Ever noticed how disgusting outdoor trash bins are? All it takes is one ripped garbage bag leaking inside a bin to end up with a smelly, dirty mess.
And who wants to clean that up?
Thankfully for those in the Lowcountry, there’s now a business that specializes in handling that dirty work.
That’s right, it’s a real industry, with businesses popping up around the country. A quick Google search shows companies that offer the service in Coastal Georgia, the Charleston area and in various other locations in the Carolinas.
Kirk Parker, known by all as simply “Parker,” became interested in the trash bin cleaning industry when he read about it online. He began to research the industry and learned that businesses offering the service had been around for 30 years in the U.K. and only about eight years in the U.S.
In April, Parker and his co-owner and fiancée, Christy Pinski, received a customized truck and launched their new company, Lowcountry Eco Bins.
Pinski also owns the popular local cafe, The Sippin Cow, located in The Promenade.
“Everyone says their bin is super clean,” Parker said. “‘I double bag my garbage. I wash my own can.’ Well, there is nothing you can do that will equal what I can do with my machine.”
The equipment in Parker’s customized Isuzu NPR truck uses 180- to 190-degree water, which he said drastically cuts down on the use of chemicals.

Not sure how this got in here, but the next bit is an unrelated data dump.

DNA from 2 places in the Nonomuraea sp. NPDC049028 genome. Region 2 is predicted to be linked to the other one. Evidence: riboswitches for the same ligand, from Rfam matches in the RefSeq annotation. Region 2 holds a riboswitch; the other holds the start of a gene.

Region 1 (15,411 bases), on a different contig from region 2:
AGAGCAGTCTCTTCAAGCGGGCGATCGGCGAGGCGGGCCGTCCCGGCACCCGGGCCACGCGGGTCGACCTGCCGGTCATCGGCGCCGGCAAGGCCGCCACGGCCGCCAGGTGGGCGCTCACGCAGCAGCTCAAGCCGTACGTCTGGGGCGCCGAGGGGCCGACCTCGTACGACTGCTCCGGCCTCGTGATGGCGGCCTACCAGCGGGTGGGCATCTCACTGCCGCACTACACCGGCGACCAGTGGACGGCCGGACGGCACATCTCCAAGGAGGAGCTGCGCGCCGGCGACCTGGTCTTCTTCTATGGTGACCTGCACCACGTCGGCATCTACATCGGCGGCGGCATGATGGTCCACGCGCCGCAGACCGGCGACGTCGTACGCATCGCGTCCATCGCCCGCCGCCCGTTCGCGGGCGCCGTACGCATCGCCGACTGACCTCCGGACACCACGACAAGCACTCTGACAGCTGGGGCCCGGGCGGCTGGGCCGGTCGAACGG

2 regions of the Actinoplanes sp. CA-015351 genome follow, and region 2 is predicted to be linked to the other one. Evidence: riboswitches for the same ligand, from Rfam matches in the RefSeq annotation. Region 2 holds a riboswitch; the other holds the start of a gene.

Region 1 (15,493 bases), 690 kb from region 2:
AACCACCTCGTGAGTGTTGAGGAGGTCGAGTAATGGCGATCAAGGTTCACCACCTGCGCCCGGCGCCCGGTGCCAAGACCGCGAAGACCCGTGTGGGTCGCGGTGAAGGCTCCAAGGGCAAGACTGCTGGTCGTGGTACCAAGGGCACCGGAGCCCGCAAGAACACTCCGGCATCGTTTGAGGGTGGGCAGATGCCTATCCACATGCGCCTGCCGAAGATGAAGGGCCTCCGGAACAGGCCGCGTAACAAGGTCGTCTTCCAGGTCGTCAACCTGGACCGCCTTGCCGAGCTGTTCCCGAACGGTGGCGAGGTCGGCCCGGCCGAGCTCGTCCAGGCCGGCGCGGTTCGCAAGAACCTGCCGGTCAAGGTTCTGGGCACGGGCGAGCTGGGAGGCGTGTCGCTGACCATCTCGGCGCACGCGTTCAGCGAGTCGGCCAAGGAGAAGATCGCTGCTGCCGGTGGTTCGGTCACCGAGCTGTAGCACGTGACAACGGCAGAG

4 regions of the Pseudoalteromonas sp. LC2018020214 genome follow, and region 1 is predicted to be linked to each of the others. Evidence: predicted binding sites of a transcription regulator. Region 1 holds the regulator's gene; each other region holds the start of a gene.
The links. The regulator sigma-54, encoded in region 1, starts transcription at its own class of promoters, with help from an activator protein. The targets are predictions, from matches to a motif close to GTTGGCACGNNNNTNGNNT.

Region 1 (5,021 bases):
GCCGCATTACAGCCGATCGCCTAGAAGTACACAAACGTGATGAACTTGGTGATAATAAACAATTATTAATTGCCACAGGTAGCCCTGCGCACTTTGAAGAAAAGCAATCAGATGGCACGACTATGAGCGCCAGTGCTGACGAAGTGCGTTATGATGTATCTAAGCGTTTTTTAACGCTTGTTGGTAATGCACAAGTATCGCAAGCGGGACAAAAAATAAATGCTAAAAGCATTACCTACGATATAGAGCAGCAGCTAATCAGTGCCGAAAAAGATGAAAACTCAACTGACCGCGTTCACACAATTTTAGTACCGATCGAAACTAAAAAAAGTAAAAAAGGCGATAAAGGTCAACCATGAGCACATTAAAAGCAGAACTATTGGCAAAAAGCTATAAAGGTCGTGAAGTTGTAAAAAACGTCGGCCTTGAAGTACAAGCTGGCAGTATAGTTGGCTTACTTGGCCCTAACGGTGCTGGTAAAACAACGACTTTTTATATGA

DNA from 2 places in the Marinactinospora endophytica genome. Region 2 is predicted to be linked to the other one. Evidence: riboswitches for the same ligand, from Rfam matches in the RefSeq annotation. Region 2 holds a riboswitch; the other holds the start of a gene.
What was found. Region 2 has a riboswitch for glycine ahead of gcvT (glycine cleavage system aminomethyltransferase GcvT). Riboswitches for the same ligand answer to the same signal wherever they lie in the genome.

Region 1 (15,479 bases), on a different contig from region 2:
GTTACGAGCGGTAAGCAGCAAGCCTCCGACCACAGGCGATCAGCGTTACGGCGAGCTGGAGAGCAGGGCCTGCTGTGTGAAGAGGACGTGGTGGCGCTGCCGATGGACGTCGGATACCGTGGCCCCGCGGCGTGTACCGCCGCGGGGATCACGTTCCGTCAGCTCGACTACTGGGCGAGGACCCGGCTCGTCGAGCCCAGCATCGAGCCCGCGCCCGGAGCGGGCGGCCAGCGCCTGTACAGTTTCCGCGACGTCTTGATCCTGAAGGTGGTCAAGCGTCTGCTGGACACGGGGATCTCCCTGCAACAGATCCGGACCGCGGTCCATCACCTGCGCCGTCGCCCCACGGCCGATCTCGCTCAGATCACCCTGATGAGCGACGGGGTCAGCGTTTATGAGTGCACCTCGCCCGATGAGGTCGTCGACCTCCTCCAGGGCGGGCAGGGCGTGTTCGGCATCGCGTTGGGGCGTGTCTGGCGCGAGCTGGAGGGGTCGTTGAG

He generally uses a chemical only the first time or two he cleans a bin, and the chemical he uses is biodegradable and eco-friendly.
No chemicals are used on the outside of the bins.
An avid fisherman and one of the founders of the Bluffton chapter of the Coastal Conservation Association South Carolina, Parker is concerned that people don’t properly dispose of wastewater. He said when they wash out their own trash bins, people often just dump the dirty water on the ground.
That water could contain dangerous bacteria, such as E. Coli or Salmonella, and when it gets dumped, it can run off into ponds and rivers, killing fish and other creatures.
When Parker uses his equipment to disinfect and deodorize bins, none of the dirty water ends up on the ground because the cleaning process is done inside the back of his truck.
After cleaning the bins, he disposes of the dirty water in a sanitary sewer.
Parker, who also works full time as a boat mechanic at Black Dog Marine in Ridgeland, already has residential clients in almost every Bluffton neighborhood. He cleans trash bins for short-term rental properties and also services local businesses.
Hilton Head Harbor RV Resort & Marina general manager Tony Turner recommends Lowcountry Eco Bins. With all the fish and other trash that is left in the bins outside of the marina and resort, Parker’s service is much appreciated.
“It floored us when they first did it – how clean it was,” Turner said. “The smell went away. They sanitized the bins and didn’t put an ounce of water on our ground. You just have to see it to believe what it does.”
Amy Coyne Bredeson of Bluffton is a freelance writer, a mother of two and a volunteer with the Tuberous Sclerosis Alliance.